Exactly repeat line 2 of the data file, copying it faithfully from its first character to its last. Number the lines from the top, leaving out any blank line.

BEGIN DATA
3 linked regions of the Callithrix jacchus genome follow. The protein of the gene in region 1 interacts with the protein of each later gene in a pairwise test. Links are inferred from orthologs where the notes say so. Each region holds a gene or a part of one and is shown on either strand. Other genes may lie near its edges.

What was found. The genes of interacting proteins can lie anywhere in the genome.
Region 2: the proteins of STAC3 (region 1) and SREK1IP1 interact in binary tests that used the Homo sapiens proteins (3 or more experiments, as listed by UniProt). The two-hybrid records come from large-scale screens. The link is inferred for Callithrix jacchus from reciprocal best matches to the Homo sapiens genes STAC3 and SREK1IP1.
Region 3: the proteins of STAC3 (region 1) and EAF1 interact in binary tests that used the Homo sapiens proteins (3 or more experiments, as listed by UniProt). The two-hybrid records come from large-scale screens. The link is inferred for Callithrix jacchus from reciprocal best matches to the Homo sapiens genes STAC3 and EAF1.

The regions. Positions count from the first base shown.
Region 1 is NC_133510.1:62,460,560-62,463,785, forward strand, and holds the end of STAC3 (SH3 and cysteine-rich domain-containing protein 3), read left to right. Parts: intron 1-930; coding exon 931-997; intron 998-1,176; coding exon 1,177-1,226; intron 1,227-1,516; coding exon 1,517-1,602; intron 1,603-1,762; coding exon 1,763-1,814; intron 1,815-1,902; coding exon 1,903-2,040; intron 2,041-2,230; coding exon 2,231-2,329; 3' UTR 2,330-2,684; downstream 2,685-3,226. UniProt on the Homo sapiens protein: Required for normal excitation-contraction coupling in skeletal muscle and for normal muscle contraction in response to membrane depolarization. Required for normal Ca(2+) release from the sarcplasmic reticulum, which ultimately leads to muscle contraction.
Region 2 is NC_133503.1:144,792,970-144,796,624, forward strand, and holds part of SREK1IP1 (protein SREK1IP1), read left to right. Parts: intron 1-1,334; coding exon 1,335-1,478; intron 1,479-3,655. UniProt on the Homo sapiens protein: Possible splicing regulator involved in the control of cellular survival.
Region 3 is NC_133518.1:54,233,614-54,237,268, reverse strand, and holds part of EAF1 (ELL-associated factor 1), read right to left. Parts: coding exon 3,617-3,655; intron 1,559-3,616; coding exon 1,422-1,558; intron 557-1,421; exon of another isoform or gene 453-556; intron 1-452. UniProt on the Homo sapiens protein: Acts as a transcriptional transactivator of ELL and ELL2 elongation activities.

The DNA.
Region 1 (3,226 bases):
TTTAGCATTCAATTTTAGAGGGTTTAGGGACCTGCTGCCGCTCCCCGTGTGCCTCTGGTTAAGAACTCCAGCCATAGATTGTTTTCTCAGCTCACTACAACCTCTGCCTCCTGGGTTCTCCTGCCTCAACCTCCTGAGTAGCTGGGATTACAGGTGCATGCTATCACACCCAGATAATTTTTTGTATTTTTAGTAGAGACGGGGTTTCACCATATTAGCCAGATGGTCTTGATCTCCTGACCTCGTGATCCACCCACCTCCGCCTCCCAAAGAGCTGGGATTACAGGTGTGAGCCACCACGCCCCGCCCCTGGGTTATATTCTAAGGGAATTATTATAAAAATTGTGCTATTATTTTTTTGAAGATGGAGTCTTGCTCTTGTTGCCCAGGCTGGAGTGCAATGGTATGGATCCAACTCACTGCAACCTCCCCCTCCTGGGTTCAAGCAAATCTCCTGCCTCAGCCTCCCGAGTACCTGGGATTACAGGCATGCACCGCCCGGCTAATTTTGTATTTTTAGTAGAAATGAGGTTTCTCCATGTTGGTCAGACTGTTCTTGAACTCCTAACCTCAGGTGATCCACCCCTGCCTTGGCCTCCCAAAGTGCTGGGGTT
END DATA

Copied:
What was found. The genes of interacting proteins can lie anywhere in the genome.